| Carmelo’s New York Style Pizza, Pasta & Subs, |
4508 West Ave.
But the warmth of the guys behind the counter made us rethink the plan. “I really wish you’d stay and eat it here,” said owner Clint Hennigar. “It’s so much better when it’s hot out of the oven.” When we shuffled our feet and pondered the notion, he offered another solution. “Maybe you want a take-n-bake pizza. We sell a lot of those. We cook it halfway, then you just take it home and finish it in the oven. Tastes almost as good as sitting here and eating it. Almost.”
“Almost” clinched the deal: We accepted the hospitality and tucked ourselves into one of two tiny tables. Carmelo’s really is a take-out place whose bread and butter (or dough and sauce) is delivery. But dine-in customers are certainly welcome. Discovering they were out of bottled water, one of the guys ran (literally ran) across the street to a convenience store to buy some for us. That’s hospitality.
The basic house salad of romaine, tomato, onion, and pepperoncini with freshly made Italian dressing reminded us of the house salads at pizza joints in New Jersey. So did the pizza-serving tray, placed tableside to free the small tabletop for plates, glasses, and condiments.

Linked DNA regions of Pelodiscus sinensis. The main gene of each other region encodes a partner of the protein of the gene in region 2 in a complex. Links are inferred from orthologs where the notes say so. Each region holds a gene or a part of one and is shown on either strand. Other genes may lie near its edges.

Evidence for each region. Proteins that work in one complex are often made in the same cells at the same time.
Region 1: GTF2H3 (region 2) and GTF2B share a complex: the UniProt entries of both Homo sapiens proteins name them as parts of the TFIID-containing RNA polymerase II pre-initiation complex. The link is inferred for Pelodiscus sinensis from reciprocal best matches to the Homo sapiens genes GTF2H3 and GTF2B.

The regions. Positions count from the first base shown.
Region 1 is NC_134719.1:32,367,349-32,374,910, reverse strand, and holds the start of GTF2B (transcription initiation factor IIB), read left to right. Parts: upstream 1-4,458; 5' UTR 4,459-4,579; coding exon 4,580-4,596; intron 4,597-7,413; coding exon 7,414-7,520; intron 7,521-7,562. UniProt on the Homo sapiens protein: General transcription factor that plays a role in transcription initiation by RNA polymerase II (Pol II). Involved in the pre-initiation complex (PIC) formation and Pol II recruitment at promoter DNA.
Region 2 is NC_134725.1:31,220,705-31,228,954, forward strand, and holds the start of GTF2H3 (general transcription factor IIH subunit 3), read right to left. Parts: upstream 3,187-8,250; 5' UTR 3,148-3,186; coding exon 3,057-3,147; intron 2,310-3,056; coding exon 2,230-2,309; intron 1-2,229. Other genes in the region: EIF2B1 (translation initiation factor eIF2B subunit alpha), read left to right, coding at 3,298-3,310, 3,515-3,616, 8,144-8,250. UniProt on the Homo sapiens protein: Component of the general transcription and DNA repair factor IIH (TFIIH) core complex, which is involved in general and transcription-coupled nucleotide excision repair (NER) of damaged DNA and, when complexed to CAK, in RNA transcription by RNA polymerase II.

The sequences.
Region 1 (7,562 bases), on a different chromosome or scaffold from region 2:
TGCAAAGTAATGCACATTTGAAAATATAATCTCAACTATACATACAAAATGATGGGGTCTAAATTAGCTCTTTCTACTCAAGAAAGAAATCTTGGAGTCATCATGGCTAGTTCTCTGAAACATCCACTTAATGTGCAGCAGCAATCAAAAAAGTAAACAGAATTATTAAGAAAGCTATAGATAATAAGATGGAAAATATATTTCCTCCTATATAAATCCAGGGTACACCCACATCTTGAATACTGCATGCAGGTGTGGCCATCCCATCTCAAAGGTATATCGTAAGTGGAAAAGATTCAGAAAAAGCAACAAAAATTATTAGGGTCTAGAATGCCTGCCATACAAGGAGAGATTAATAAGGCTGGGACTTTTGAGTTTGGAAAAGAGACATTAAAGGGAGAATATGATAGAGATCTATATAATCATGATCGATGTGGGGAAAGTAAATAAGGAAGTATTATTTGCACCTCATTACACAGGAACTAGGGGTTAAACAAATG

As a bit of a pizza snob, I was compelled to apply my analysis. First, the crust-fold test: If a slice can fold without breaking at the crusty edge or dripping too much grease from the point, it passes. Second, the string check: If the cheese pulls to a string on the first bite, it passes. Third, the sauce test: The sauce must be seasoned correctly without being cloyingly sweet. Finally, the topping review: There should be ample and evenly distributed extras like mushrooms, sausage, or pepperoni. Carmelo’s passed every test.
Carmelo’s also turns their dough into calzones and stromboli, and serves classic Italian subs filled with homemade meatballs, sausage, and chicken parmesan. Other house specialties include lasagna loaded with meat and real cheese, manicotti, ravioli, fettuccini and spaghetti choices. Chef Lalo knows his stuff and his stuffing.
Before we headed home with our leftover slices, my sister ordered a cannoli. Filled to order with sweetened ricotta, the crunchy shell never suffered the indignity of a soggy bottom. My visiting Hawaiian sister was in New Yorker heaven. You will be, too.
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